© Richard BomphreyHigh-speed cameras capture the bumblebee's 'brute force' approach to flight.
Brute force rather than aerodynamic efficiency is the key to bumblebee flight, Oxford University scientists have discovered.

In recent years scientists have modelled how insect wings interact with the air around them to generate lift by using computational models that are relatively simple, often simplifying the motion or shape of the wings.

"We decided to go back to the insect itself and use smoke, a wind tunnel and high-speed cameras to observe in detail how real bumblebee wings work in free flight," said Dr Richard Bomphrey of the Department of Zoology, co-author of a report of the research published this month in Experiments in Fluids. 'We found that bumblebee flight is surprisingly inefficient - aerodynamically-speaking it's as if the insect is 'split in half' as not only do its left and right wings flap independently but the airflow around them never joins up to help it slip through the air more easily.'

Such an extreme aerodynamic separation between left and right sets the bumblebee [Bombus terrestris] apart from most other flying animals.

"Our observations show that, instead of the aerodynamic finesse found in most other insects, bumblebees have a adopted a brute force approach powered by a huge thorax and fuelled by energy-rich nectar," said Dr Bomphrey. "This approach may be due to its particularly wide body shape, or it could have evolved to make bumblebees more manoeuvrable in the air at the cost of a less efficient flying style."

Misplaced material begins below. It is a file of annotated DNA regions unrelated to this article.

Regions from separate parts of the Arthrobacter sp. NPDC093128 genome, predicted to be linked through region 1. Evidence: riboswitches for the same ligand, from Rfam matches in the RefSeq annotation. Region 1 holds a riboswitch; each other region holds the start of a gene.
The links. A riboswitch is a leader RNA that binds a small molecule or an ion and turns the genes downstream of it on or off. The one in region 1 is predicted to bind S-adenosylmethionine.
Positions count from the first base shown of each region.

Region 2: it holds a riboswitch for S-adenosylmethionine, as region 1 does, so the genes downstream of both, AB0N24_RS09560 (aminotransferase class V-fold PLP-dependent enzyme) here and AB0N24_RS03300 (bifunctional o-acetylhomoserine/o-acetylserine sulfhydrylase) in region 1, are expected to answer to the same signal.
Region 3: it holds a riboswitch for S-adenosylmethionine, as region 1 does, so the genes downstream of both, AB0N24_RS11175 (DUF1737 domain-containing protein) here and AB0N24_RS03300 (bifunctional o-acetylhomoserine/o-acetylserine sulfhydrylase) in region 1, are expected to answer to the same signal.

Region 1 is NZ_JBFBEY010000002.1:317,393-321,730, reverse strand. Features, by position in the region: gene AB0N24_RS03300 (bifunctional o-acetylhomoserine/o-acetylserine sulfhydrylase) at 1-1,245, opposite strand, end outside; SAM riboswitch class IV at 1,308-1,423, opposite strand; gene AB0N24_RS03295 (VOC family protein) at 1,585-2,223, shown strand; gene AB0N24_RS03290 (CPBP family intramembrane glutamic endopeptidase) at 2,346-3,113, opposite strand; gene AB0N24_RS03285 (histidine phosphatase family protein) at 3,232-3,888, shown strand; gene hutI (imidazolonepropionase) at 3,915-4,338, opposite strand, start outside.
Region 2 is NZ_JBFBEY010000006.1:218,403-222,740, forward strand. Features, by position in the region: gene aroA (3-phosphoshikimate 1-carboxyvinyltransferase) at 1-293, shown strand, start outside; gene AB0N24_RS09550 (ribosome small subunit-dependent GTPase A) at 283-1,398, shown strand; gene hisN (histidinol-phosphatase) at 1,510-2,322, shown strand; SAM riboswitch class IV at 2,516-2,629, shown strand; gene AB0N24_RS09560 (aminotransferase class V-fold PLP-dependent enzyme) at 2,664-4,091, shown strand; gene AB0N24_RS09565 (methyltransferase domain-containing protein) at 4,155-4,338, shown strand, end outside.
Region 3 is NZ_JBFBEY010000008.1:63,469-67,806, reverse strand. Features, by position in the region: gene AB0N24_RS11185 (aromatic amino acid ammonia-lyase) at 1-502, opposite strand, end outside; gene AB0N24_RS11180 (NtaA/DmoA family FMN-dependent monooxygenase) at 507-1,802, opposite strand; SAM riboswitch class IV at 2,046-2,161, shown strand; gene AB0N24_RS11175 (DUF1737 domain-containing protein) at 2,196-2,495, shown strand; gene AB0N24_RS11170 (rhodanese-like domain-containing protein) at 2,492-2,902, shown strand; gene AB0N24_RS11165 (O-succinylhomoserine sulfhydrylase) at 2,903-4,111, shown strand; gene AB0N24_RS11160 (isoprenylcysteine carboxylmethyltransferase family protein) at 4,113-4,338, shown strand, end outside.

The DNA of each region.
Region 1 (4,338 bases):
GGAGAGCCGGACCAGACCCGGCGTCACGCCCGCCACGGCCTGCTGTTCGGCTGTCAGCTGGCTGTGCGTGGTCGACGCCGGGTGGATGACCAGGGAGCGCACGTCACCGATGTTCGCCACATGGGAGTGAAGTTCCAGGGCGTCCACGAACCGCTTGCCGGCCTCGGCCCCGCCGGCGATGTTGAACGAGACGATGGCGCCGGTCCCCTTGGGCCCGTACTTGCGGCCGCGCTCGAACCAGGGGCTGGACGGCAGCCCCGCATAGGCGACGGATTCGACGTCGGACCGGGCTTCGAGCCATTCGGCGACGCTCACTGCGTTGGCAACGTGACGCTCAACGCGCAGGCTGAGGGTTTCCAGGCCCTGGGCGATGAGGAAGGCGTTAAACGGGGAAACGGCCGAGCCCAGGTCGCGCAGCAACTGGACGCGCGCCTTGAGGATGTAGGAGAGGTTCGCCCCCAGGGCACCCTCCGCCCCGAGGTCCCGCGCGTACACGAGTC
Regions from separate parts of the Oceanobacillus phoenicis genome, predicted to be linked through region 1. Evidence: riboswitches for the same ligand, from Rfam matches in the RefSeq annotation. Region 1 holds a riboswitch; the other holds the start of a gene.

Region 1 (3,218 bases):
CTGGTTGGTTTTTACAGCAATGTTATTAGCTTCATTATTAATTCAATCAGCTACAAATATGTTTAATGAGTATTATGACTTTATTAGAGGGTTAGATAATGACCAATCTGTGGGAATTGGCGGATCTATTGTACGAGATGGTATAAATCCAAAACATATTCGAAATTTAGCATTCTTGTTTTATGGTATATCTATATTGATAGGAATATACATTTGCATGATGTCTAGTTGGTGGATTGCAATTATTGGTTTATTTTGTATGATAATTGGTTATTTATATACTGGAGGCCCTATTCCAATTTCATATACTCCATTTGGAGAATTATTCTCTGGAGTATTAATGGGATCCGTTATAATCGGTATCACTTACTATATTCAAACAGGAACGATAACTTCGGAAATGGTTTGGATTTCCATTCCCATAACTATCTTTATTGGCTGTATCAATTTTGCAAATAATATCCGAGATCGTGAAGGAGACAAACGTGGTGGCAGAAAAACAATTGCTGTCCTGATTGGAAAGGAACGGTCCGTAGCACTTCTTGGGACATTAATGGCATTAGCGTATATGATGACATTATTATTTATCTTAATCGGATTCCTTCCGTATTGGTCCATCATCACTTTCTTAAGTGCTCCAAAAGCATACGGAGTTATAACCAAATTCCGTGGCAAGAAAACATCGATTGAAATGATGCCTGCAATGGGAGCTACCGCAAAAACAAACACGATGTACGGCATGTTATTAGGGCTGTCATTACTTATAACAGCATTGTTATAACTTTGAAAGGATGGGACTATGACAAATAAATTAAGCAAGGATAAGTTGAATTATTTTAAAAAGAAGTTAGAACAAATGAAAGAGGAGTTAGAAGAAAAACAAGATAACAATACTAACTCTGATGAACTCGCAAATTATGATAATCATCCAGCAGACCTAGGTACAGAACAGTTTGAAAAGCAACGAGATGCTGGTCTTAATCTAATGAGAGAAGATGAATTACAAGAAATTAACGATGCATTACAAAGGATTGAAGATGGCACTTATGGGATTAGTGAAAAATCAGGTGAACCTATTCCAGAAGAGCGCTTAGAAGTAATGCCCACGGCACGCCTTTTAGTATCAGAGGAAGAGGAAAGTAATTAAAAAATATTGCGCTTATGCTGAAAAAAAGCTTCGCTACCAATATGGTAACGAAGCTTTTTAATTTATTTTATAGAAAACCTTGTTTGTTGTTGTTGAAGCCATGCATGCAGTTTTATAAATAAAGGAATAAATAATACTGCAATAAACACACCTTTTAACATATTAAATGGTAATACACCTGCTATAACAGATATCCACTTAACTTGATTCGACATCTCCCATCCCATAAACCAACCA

Professor Adrian Thomas of Oxford's Department of Zoology, co-author of the report, said: "a bumblebee is a tanker-truck, its job is to transport nectar and pollen back to the hive. Efficiency is unlikely to be important for that way of life."

Observing insects in free - as opposed to tethered - flight is a considerable challenge. The Oxford team trained bumblebees to commute from their hive to harvest pollen from cut flowers at one end of a wind tunnel. They then used the wind tunnel to blow streams of smoke passed the flying bees, to reveal vortices in the air, and recorded the results with high-speed cameras taking up to 2000 images per second. From these images the team were able to visualise the airflow over flapping bumblebee wings.

The old myth that "bumblebees shouldn't be able to fly" was based on calculations using the aerodynamic theory of 1918-19, just 15 years after the Wright brothers made the first powered flight. These early theories suggested that bumblebee wings were too small to create sufficient lift but since then scientists have made huge advances in understanding aerodynamics and how different kinds of airflow can generate lift.

Journal reference:

1. Richard James Bomphrey, Graham K. Taylor and Adrian L. R. Thomas. Smoke visualization of free-flying bumblebees indicates independent leading-edge vortices on each wing pair. Experiments in Fluids, 2009; 46 (5): 811 DOI: link